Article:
The case for breastfeeding has long been a controversial one. Given to formula feeding for largely work-related reasons, mothers are made to weigh benefits of breastfeeding against formula feeding. The breastfeeding / formula feeding dichotomy rests on confirmed benefits of breastfeeding as opposed to lack of proper research supporting such benefits. If anything, defenders argue for formula feeding based on practicalities for working women but also for, allegedly, lack of proper scientific evidence on benefits of breastfeeding. On flipside, a growing body of literature is accumulating evidence to confirmed benefits of breastfeeding. This evidence does not only rest on mere physiological benefits but also on psychological ones. Moreover, breastfeeding is a historical mode of nursing infants which, in addition to accumulating scientific evidence of benefits, is adopted for different community practices. This essay aims, hence, to argue for breastfeeding as best nursing option for infants.
The case for health benefits of breastfeeding are confirmed in a growing body of literature. Notably, breastfeeding is shown to protect against acute illness, offer long-term health protection, establish a healthy mother-infant psychological relationship and, not least, to save on healthcare costs (Lawrence). These benefits are, if anything, apt to buffer against long range health complications, not particularly caused by formula feeding, but to offer physical and psychological growth ingredients necessary for an infant's development. On flipside, opting not to breastfeed is shown to subject infants to increased incidence of infectious morbidity, more risks of childhood obesity, diabetes, leukemia and sudden infant death syndrome (Stuebe). Moreover, opting out of breastfeeding subjects mothers to increased incidence of premenopausal breast cancer, ovarian cancer, retained gestational weight gain, diabetes, myocardial infarction, and metabolic syndrome (Stuebe). These findings are proven across different age groups, income brackets and geographical spread.
In contrast, defenders of formula feeding oppose breastfeeding based on erroneous refutation of scientific evidence. Notably, breastfeeding is rejected based on lack of proper outcomes and conflicting scientific evidence. Specifically, breastfeeding is rebuffed by formula supporters based on grounds of hype and women domestication (Rosin). By emphasizing breastfeeding as most ideal nursing option for mothers and infants by obstetricians is, according to formula feeding defenders, nothing more than hype and is of little, if any, proven evidence in actual performance settings, particularly in classrooms (Rosin). This argument dismissing breastfeeding scientific evidence as unconfirmed is at best refutable by many accounts.
First, in denying benefits of breastfeeding based on confirmed scientific research, defenders of formula feeding (and/or, for that matter, deniers of breastfeeding benefits) fail to offer alternative benefits for formula feeding and, not least, scientific harms, if any, of breastfeeding as opposed to benefits of formula feeding. In a nutshell, rebuffing breastfeeding scientific research as unconfirmed is not countered by alternative, scientific evidence of formula feeding as beneficial or at least of decided harmful effects of breastfeeding.
Second, breastfeeding is rebuffed as a paternal prescription by obstetricians for mothers and infants to adopt a specific nursing option (Rosin). If obstetricians cannot offer a medical opinion for patients, who can? True, feminism movement has a long hostile history against "expert" opinion, particularly paternalistic one. Still, how can a mother (particularly a new one) decide her best health interest? Mothers do understand – gradually – an infant's needs. However, only qualified personnel can decide, collaboratively, on a health issue. Or else, why do not pregnant women do away with gynecologists altogether based on a reasoning that women know best?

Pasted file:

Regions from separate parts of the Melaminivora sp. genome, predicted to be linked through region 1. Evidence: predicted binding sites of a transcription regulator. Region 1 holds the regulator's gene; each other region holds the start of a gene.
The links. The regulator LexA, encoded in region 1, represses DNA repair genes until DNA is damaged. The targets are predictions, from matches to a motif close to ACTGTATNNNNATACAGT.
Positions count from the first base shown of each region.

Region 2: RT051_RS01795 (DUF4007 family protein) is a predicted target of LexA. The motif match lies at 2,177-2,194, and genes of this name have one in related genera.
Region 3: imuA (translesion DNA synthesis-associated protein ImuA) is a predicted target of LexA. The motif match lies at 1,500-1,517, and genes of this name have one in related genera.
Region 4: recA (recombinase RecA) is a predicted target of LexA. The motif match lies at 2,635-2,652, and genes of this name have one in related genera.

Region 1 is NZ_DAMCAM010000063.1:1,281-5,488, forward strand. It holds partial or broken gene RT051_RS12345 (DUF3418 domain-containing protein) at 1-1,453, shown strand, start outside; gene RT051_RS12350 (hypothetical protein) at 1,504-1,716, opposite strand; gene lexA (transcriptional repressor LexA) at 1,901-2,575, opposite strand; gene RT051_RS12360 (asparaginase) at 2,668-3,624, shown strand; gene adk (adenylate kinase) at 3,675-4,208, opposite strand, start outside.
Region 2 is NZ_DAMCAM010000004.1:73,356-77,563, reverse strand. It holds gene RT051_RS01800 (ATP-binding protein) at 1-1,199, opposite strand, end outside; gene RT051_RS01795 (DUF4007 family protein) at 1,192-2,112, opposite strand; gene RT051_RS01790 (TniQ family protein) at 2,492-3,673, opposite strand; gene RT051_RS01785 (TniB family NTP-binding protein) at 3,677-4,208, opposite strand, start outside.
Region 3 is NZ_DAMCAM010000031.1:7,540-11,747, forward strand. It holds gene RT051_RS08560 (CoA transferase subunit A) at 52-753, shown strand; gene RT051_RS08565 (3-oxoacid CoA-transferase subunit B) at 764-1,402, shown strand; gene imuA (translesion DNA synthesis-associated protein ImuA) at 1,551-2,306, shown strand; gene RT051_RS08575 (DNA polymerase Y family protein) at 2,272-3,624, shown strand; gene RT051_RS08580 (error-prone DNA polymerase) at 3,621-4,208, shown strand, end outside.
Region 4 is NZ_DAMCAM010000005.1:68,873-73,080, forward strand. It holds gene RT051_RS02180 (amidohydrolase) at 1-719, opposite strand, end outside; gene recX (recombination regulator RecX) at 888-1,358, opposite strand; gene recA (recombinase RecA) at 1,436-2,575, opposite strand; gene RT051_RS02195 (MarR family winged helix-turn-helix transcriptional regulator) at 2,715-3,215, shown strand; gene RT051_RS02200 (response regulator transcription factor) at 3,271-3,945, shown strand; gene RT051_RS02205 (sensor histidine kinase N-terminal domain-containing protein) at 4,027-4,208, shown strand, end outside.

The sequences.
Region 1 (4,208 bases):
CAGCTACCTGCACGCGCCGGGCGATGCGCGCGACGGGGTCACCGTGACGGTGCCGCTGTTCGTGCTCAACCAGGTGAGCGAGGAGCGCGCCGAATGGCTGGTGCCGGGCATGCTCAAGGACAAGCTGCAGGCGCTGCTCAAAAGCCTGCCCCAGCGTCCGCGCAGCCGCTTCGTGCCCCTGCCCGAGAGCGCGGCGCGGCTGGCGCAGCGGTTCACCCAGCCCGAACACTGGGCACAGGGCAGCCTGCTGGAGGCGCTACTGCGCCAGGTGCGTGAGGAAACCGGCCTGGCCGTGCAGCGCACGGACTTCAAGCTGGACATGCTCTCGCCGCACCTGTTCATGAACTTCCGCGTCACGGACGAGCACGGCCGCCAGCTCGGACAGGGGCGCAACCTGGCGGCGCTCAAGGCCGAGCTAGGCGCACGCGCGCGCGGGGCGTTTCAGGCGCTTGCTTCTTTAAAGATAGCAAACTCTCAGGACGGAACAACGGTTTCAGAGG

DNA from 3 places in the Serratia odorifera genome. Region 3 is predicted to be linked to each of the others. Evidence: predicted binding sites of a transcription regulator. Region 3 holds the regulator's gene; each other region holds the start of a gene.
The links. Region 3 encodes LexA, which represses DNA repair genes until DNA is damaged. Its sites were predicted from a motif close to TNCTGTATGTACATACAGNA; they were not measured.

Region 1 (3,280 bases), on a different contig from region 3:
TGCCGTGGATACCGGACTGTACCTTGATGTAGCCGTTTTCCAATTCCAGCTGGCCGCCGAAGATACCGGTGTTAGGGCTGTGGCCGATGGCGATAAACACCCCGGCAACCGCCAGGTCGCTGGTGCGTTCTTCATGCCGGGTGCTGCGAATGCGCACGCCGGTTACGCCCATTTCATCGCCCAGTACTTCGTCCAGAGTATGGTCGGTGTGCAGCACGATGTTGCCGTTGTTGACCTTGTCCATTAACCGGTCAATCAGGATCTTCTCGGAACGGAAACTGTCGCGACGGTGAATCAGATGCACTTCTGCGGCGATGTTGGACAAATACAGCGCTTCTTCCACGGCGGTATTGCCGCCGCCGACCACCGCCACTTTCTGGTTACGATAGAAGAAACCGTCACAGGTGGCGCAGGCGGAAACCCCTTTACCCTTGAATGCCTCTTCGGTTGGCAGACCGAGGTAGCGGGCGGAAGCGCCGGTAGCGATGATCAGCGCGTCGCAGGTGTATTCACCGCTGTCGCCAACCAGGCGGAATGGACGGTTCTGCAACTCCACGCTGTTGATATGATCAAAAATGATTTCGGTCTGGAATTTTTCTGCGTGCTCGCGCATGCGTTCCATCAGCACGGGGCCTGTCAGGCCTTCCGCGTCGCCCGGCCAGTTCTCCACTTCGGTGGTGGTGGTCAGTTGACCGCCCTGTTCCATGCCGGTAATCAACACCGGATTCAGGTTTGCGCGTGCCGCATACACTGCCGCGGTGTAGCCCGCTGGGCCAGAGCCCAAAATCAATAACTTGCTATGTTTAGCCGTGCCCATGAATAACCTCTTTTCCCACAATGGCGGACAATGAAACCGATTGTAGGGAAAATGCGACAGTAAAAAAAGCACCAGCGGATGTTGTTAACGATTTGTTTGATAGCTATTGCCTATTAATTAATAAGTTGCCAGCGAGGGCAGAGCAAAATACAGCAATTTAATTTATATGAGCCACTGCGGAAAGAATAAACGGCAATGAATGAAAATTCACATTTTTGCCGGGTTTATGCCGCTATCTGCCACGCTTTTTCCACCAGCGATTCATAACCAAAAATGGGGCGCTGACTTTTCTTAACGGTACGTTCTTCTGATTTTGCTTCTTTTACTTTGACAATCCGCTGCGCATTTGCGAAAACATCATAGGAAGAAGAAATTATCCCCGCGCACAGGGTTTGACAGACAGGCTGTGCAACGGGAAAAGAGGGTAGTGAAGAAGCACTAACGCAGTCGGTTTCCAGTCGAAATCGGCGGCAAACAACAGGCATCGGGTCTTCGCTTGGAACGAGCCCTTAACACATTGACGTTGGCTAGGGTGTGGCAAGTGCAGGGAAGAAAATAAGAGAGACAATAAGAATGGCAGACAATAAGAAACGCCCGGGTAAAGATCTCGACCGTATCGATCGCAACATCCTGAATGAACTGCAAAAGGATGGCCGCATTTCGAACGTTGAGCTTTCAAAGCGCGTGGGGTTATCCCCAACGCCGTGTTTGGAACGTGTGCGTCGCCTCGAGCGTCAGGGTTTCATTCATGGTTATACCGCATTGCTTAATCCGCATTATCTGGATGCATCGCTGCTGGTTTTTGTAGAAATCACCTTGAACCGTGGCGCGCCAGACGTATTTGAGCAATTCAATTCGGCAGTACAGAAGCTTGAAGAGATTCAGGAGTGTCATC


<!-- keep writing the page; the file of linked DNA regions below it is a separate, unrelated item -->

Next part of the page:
Third, breastfeeding is rebuffed based on practicality justifications. That is, formula feeding is necessary for working women. Admittedly, women are becoming an increasingly growing force at workplace. This growth in women population at workplace is, ironically, a one and same reason for permitting breastfeeding as best nursing option. Specifically, as numbers of women continue to grow in different work contexts, further workplace policies and broader legal frameworks are being adopted for working women. There are, indeed, a growing number of countries and organizations catering for working women's motherly needs in different forms including, for example, extended mother leaves and more accommodating workspace layout and design. True, women have a long way to go in order to assert a broad range of workplace rights. However, recent developments attest to more women empowerment at workplace.
Fourth, anti-breastfeeding arguments fail to account for cultural differences. If anything, opting to breastfeed or not is usually a North-American and West European argument. Admittedly, a number of underdeveloped countries, in which numbers of working women are rising, is adopting formula feeding as a practicality. However, a host of local cultures world over still adopt breastfeeding as a symbolic nursing practice fulfilling not only an infant's nutrition needs but also a whole family sense of bondage and nurture.
Lawrence, Ruth A. "Breastfeeding: benefits, risks and alternatives." Current Opinion in Obstetrics & Gynecology 12.6 (2000): 519-524. Wolters Kluwer Health. Web. 24 January 2016.
Rosin, Hanna. "The Case Against Breast-Feeding." The Atlantic. The Atlantic Monthly Group, April 2009. Web. . 24 January 2016.
Stuebe, Alison. "The Risks of Not Breastfeeding for Mothers and Infants." Reviews in Obstetrics & Gynecology 2.4 (2009): 222–231. U.S. National Library of Medicine. Web. 24 January 2016.